2017 School Recipient of the Dr. Bette M. Stephenson Recognition of Achievement
Equity and inclusion is a priority for EQAO and, this year, the agency sought to highlight the work being done by schools to address equity-related challenges. School recipients of the 2017 Dr. Bette M. Stephenson Recognition of Achievement saw an increase in the percentage of students with special education needs meeting the standard on either the reading or writing component of provincial assessments from 2014 to 2017, and these schools clearly demonstrated that their analysis of EQAO data helped inform decisions about initiatives to support student learning better.
Student population: 631
Principal: Susie Lee-Fernandes
- School administrators have created an inclusive environment, with 13% of the school population on Individual Education Plans (IEPs) placed in regular classrooms with same-aged peers.
- The school is located beside St. Bernadette Catholic Church and has an ongoing partnership with the parish.
- Breakfast and snacks are available every day for all students.
- The school has an on-site child care centre (P.R.Y.D.E Learning Centre).
“I strive to foster a culture of hope within the school by always recognizing that every individual has a gift to contribute to the school community. With the mindset that places a priority on asset orientation and an open-to-learning stance, St. Bernadette Catholic School is a safe environment for all learners—students and staff. The adult learning environment mirrors the classroom environment, where each individual is celebrated for their strengths and talents and, with a growth mindset, is encouraged to take risks to move from being great to being excellent.”— Susie Lee-Fernandes, Principal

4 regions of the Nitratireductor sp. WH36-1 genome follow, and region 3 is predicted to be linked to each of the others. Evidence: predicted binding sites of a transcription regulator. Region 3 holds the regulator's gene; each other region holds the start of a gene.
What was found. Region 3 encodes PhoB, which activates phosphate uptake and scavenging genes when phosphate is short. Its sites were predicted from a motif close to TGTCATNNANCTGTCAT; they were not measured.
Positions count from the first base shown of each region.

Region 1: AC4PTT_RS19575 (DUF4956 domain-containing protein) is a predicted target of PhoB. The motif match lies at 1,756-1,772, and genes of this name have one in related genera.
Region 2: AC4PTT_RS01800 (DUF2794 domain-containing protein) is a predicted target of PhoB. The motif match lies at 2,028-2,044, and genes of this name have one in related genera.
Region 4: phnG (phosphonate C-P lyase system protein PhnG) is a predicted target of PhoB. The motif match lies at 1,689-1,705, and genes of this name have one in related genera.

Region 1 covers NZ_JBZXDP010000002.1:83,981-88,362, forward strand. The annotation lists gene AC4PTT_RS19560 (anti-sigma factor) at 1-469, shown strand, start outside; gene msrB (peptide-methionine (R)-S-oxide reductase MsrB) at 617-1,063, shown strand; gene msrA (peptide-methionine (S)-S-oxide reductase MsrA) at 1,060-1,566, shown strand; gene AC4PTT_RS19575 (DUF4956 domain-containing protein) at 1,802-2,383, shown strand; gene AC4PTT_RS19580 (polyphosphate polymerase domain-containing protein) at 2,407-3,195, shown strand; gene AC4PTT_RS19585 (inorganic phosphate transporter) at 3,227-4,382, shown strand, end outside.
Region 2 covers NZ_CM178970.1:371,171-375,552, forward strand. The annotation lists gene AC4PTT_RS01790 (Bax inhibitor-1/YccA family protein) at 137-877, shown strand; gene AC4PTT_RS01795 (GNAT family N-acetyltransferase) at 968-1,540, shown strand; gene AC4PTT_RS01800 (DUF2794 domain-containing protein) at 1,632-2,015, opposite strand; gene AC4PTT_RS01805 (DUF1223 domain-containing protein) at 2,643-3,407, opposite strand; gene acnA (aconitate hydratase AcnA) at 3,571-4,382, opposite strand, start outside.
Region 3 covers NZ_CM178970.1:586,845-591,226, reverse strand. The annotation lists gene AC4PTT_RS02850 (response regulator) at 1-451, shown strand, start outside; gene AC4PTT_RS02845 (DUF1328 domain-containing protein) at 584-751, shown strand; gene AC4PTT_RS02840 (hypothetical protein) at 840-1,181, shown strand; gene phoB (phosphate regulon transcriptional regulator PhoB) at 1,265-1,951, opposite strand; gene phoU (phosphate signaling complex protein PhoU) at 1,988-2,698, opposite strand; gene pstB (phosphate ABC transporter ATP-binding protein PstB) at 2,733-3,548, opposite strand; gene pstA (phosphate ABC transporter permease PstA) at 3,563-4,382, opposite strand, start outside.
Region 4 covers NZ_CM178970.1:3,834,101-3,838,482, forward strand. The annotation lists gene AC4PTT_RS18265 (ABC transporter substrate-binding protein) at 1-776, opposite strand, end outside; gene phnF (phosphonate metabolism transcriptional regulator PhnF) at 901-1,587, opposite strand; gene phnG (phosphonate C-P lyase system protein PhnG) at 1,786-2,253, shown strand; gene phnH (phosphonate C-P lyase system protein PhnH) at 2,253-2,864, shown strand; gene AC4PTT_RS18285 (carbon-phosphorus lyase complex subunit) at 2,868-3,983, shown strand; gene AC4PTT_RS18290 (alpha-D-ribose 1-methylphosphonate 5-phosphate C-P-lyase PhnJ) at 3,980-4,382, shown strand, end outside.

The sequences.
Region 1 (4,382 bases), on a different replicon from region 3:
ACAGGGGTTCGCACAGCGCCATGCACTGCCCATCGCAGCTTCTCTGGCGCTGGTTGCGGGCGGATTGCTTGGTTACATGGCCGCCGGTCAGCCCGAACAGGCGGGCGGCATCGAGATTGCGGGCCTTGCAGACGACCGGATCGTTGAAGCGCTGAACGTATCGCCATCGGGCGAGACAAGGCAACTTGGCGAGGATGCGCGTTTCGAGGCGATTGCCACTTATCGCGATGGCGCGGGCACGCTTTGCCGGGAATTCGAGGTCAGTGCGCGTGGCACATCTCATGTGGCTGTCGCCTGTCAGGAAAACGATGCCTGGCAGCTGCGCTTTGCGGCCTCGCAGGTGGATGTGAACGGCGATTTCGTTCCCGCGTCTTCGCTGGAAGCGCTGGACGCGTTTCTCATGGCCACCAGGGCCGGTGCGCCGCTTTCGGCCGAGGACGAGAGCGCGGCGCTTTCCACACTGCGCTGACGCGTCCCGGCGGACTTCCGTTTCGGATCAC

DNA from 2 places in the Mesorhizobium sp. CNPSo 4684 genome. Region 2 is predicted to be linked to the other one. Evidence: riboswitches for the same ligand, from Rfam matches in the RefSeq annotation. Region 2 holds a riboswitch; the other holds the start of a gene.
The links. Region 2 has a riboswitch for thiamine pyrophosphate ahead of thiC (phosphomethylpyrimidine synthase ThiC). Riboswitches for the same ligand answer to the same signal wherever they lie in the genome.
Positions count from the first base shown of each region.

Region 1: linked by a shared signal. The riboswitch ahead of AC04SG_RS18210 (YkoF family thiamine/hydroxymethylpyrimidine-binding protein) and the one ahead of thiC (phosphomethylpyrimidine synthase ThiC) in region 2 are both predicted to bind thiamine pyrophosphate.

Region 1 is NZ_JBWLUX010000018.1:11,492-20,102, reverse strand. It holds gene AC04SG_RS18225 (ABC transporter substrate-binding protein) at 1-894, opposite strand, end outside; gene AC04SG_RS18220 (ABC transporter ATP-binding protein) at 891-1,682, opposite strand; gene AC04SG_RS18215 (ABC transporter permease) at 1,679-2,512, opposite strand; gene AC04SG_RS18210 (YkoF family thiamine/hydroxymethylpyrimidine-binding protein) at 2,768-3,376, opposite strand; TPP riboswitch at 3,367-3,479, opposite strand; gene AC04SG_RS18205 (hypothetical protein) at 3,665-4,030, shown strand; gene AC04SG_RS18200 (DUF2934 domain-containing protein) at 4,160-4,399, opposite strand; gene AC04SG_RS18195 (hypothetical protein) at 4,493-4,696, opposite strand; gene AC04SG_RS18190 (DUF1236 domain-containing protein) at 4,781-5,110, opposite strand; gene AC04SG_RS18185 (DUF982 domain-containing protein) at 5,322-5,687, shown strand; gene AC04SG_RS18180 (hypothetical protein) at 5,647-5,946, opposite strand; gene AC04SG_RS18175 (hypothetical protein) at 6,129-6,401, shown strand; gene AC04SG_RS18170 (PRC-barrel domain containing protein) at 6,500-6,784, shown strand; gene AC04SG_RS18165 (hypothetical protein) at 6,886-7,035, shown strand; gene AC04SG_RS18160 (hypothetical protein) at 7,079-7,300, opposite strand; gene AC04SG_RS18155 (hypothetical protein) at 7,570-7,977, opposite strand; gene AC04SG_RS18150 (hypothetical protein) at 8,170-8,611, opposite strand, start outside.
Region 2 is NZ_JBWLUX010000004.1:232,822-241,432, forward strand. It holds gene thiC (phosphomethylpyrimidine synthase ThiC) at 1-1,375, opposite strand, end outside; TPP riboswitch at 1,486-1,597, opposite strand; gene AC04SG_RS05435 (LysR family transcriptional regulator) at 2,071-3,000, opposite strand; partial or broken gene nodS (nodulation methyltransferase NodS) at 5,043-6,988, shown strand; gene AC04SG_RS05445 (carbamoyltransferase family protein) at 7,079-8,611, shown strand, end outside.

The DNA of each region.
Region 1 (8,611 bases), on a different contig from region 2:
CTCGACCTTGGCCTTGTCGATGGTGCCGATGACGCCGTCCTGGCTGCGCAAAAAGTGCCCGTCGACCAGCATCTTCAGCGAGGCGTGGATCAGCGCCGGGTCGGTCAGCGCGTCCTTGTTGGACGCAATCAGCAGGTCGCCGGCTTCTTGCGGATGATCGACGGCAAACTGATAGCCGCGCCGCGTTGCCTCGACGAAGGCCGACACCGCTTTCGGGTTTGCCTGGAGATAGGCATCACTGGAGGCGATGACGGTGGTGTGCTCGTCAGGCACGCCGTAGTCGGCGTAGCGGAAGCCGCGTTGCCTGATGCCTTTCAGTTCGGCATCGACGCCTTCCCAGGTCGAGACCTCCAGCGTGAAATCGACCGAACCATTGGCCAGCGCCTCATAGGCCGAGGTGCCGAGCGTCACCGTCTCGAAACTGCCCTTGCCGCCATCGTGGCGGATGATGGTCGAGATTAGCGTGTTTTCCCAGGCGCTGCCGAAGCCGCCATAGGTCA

St. Bernadette Catholic School is an elementary school located in downtown Ajax. It has two full-time program support teachers (PSTs) who specialize in coordinating programming and support for students with special needs. Other personnel who work at the school include a numeracy facilitator (1.5 days/week), an English as a second language (ESL) teacher (four days/week), a social worker (one day/week), a child and youth counsellor (2.5 days/week), a speech and language pathologist (one day/week) and a Settlement Workers in Schools (SWIS) representative (available every Thursday afternoon).
Many programs are run through the school, including Big Brothers Big Sisters of Canada, Rainbows Canada (peer-support group for students dealing with separation and loss), Elephant in the Room (mental health initiative), Quiet Club/Recess Success (peer-support programs for primary students) and Recess Buddies (peer-leadership and mentoring program).
“The school has taught me to share and help others so we can be safe and learn.”
“They teach me. I like how the teachers are patient and push me to do my best.”
“Having study sheets for tests, the support of teachers and the encouragement to read has helped me to be more productive and a better student overall.”— Students
What is the profile of this school community?
Profile of Grade 3 and Grade 6 Students
Number of Students
Number of Classes
English Language Learners
Students with Special Education needs (excluding gifted)
First Language Learned at Home Was Other Than English
Born in Canada
In Canada Less Than One Year
In Canada One Year or More But Less Than Three
In Canada Three Years or More
“‘When you change the way you look at things, then the things you look at will change.’ This quote exemplifies the role we play in the lives of students, and how important it is for us to always seestudents and their strengths first in order to move them forward in their learning.”— Lucy Castellano, Educational Assistant
“A culture of high expectations for all students creates the right atmosphere for students to strive for their personal best.”— Amanda Simcoe, Teacher
How have the results improved?